Review organized by Marc Loubeau / Prestige Audio Diffusion
Review sample provided by Terrason
Retail price in the EU (incl VAT): 10.000 euro
Originally available only as a two-board stack for use inside the Mola-Mola Makua preamp, the DAC with its special proprietary design is also available as a separate unit. Admittedly, it has been on the market for 2 years so I’m a bit late to the party, but still, better late than not at all, right?
All incoming digital audio is upsampled on the first board to 3.125MHz/32 bits and converted to noise-shaped PWM. On the second board are two mono DACs, in which a discrete 32- stage FIR DAC and a single-stage 4th order filtering current to voltage converter convert the PWM into analog with what may well be a record-setting 130dB signal to noise ratio. According to Mola-Mola, this is near the theoretical limit for 24-bit files and far beyond that of even quad-speed DSD. Further, the measured distortion is claimed to remain below the noise floor even for full-scale signals.
Although the implementation is proprietary, in essence, the Tambaqui is a bitstream DAC. Historically, I have always preferred multibit DACs or NOS DACs over bitstream variants. But, as the listening tests would soon reveal, the Tambaqui threads a unique sonic path.
In addition to I2S, S/PDIF coax, AES/EBU, TOSlink, and USB, the Tambaqui is also RoonReady, and it offers an RJ45 network input that can be used to stream Roon signals to the unit. Inside is a full-fledged endpoint/network renderer that makes external streamers superfluous. The analog outputs are available only on XLR but there’s also a headphone output on the rear that can be controlled separately from the Mola-Mola remote control software for iOS and Android that can run on a phone or tablet.
The Tambaqui can process PCM up to 384kHz/32 bits (>192kHz and >24 bits via USB and Roon only) and DoP and Native DSD up to quad speed (USB and Roon only).
While the Tambaqui is originally designed to be used with an analog preamp (the Makua), it does contain a digital volume control that works via the supplied standard Apple IR remote control or the excellent iOS/Android app (see image above). The Apple remote control works with RC5 code, and as such, any other likewise-coded remote control for a similar device should also work.
With its volume control enabled, the volume can be controlled directly from within the Roon interface. Incidentally, the Tambaqui’s 4 front panel buttons can be freely assigned to any function from the app. For instance, they could be representing 4 inputs or volume buttons, an input toggle, and another function.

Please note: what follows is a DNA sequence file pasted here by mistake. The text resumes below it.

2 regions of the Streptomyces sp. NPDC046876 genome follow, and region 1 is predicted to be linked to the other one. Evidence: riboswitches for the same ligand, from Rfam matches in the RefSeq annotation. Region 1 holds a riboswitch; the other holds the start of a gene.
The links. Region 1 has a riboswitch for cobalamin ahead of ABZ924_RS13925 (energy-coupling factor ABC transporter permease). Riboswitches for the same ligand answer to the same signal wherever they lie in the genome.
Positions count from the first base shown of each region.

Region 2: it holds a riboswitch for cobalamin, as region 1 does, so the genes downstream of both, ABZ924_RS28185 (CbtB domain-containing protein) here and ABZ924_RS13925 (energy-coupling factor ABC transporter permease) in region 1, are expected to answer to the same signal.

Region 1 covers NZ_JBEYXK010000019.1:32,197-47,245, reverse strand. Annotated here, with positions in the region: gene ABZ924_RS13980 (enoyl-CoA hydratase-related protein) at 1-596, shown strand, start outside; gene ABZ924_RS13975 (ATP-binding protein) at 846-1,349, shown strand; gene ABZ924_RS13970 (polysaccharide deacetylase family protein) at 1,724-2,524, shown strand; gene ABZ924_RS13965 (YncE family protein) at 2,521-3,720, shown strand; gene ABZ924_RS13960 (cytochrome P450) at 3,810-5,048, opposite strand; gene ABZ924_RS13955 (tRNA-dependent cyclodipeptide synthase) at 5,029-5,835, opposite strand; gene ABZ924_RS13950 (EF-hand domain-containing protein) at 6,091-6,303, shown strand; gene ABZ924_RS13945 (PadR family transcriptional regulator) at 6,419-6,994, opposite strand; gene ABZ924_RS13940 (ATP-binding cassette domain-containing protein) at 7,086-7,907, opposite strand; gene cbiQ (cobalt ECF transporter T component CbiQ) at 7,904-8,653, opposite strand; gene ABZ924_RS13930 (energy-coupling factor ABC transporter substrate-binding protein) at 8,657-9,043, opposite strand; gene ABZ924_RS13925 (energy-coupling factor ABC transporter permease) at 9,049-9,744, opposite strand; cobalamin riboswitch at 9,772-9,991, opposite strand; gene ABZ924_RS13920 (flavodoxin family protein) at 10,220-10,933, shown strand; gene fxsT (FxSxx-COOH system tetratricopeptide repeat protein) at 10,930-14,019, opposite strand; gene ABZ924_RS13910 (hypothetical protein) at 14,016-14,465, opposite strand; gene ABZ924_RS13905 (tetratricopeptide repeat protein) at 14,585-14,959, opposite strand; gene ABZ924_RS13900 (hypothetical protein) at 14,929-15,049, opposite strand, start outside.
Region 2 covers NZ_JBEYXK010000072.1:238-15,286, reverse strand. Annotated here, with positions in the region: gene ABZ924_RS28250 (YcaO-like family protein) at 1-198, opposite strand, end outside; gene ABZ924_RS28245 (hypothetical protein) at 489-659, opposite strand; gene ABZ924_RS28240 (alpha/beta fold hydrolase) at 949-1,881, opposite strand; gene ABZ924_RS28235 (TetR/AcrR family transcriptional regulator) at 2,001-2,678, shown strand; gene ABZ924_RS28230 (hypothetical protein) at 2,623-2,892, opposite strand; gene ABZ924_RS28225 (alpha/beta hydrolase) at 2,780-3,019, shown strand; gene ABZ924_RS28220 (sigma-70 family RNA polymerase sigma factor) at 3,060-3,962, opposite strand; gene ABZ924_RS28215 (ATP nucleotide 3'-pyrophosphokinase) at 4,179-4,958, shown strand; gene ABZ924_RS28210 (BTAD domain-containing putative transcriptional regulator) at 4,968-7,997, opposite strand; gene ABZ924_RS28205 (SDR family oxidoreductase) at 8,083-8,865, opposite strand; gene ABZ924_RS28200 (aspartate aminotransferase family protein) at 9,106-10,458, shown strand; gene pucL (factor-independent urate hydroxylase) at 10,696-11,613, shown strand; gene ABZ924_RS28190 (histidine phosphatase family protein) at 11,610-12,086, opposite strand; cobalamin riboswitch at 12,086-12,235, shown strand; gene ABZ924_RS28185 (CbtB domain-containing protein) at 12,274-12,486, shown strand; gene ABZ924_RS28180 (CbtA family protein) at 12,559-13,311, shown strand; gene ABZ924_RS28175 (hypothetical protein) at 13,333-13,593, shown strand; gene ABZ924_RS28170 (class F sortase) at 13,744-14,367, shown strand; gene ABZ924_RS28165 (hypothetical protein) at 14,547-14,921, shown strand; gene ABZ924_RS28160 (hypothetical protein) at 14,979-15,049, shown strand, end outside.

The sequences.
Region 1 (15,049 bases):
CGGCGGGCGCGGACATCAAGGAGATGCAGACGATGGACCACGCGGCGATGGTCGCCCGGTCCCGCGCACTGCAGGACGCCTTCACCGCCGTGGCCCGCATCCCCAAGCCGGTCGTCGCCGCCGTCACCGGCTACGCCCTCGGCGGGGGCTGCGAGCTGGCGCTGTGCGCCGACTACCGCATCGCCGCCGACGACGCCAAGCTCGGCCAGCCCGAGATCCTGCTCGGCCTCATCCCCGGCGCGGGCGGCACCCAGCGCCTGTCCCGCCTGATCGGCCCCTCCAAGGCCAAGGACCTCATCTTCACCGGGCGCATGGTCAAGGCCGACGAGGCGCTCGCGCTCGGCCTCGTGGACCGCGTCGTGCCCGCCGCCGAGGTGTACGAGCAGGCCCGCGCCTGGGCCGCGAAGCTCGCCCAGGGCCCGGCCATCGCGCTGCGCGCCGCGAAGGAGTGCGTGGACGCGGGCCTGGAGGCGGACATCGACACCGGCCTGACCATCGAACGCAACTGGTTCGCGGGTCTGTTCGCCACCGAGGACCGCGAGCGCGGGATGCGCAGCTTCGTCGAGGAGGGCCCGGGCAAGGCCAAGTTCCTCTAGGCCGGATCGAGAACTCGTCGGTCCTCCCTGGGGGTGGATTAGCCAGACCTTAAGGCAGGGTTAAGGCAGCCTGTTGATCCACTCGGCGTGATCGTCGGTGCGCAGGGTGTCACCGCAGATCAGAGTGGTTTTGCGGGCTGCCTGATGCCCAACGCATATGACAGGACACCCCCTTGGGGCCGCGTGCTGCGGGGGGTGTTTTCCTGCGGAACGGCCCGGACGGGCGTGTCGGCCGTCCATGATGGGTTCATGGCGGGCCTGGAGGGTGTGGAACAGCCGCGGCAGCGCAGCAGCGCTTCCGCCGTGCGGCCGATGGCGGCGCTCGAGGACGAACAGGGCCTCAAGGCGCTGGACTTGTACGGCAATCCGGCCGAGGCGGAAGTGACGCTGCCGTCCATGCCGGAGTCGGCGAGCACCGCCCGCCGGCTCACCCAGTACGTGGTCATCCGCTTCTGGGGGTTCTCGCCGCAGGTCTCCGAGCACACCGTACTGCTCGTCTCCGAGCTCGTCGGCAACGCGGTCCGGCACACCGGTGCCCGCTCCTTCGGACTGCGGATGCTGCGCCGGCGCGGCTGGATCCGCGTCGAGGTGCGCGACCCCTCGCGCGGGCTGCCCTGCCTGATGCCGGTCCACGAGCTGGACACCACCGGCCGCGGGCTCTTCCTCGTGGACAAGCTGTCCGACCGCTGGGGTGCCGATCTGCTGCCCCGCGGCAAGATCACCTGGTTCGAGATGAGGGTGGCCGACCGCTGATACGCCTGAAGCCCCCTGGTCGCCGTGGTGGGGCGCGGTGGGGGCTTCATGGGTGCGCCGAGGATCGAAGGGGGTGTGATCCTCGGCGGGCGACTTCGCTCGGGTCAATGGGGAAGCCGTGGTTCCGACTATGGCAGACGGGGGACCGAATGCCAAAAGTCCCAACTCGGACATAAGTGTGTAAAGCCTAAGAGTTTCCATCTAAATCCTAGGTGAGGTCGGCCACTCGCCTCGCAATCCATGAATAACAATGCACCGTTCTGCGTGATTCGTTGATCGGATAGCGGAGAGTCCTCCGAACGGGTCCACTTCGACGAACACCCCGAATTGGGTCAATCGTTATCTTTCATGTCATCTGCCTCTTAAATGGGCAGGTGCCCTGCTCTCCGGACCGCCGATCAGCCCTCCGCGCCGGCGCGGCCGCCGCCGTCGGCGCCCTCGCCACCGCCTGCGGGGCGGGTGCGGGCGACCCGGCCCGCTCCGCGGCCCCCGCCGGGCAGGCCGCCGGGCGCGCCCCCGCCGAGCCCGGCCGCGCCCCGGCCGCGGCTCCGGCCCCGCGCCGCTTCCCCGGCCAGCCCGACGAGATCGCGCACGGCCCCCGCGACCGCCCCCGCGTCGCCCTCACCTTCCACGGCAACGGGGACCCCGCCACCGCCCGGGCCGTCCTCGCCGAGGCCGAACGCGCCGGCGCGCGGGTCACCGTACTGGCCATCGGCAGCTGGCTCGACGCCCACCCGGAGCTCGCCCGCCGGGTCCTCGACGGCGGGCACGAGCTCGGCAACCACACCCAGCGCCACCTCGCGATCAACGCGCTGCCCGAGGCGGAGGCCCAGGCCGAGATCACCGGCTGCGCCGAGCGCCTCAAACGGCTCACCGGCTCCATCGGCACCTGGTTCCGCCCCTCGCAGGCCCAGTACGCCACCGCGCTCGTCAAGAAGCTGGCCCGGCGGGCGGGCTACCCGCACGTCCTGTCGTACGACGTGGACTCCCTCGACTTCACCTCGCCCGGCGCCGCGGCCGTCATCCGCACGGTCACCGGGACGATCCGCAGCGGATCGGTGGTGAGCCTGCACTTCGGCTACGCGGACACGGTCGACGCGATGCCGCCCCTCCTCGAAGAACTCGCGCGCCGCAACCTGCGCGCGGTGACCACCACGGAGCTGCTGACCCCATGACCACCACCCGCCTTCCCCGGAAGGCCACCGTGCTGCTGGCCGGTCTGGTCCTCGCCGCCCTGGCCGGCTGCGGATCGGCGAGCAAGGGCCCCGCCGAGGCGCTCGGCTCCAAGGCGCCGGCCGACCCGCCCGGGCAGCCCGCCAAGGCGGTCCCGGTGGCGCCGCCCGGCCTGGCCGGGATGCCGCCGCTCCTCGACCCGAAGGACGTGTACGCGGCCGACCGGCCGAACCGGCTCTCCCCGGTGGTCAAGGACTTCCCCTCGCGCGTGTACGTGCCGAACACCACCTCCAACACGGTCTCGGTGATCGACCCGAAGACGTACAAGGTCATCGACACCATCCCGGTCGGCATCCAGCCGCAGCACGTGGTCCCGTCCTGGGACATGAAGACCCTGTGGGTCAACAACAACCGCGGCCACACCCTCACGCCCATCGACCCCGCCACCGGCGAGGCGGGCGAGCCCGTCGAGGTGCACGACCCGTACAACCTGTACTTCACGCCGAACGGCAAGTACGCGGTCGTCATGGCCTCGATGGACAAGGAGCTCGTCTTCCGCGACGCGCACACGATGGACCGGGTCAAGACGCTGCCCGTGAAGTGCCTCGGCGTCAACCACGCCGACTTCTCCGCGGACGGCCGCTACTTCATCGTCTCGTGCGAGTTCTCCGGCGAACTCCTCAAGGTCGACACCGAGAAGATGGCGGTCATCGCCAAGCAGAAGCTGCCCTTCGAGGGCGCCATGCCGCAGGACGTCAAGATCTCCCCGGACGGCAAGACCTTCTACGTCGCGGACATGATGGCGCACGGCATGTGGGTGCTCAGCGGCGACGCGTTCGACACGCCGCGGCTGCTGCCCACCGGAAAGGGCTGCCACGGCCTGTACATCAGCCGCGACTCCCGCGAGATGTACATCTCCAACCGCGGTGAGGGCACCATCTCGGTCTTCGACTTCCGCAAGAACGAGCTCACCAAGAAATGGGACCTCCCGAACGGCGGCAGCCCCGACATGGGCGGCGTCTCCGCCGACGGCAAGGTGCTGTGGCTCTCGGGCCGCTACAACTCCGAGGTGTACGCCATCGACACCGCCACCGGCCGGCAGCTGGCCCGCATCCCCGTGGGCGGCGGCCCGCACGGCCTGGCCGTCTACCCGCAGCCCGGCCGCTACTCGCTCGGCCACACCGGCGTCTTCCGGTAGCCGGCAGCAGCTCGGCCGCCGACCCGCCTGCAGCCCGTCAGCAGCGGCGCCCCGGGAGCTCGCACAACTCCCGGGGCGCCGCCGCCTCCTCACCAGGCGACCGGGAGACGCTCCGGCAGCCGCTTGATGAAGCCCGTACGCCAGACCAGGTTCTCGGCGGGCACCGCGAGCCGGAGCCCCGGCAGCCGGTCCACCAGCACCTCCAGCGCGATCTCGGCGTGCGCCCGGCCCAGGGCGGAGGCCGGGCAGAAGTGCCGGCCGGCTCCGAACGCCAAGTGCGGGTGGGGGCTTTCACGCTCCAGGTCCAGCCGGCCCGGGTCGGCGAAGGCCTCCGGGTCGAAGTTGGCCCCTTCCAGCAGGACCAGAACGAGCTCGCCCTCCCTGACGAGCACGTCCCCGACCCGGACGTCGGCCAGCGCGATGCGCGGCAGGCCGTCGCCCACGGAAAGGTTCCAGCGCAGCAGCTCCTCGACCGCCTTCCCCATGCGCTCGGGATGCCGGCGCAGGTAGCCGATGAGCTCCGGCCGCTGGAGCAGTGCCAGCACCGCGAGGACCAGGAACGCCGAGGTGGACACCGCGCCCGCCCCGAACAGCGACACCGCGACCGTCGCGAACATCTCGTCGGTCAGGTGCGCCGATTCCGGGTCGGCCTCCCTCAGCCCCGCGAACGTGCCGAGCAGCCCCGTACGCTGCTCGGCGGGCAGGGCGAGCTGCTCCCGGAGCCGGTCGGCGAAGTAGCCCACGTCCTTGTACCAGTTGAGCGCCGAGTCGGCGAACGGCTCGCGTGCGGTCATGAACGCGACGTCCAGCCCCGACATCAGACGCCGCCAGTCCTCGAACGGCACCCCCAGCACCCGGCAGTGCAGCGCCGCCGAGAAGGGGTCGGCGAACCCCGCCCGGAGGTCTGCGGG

Additionally, a Premium Remote Control is optionally available for 750 euros (see image above). Milled from an aluminum block and possessing a curvy and svelte shape, it contains all the required buttons for the Tambaqui as well as functions for the Makua preamp and the Kula integrated amplifier.
The Tambaqui will be listened to in combination with two different Music Servers: the Antipodes K50 and the Grimm Audio MU1. In its capacity as a DAC with a fixed volume level, the Tambaqui will be compared to the Aqua Formula xHD DAC (with V2 output board), both connected to the Audio-GD Master 1 analog preamp that in turn feeds the CH Precision A1.5 power amplifier. In its capacity as a DAC with variable volume level, the Tambaqui will be compared to the CH Precision C1 DAC, connected directly to the A1.5 amplifier. The speakers, for the most part, are the Magico S1 MkII connected with Jorma Trinity speaker cables but I will also briefly involve the Aequo Stilla Active speakers. To assess the Tambaqui’s built-in Roon endpoint, finally, I will also involve the Aqua LinQ dedicated network interface. All power cables are Belden with Bals Schuko and Oyaide C-004 IEC connectors and the interlinks are CH Precision Balanced Link XLR cables.
I was informed that the Tambaqui needs a couple of hours of warm-up time (literally) in order to sound its best. While I often also listen to how a component sounds straight out of the box, in this case, I switched it on and left it alone for more than a day prior to my listening tests. Thus, I have no impression of what it would sound like when cold. The DAC becomes warm to the touch but it does not get not hot and it can safely always be left switched on.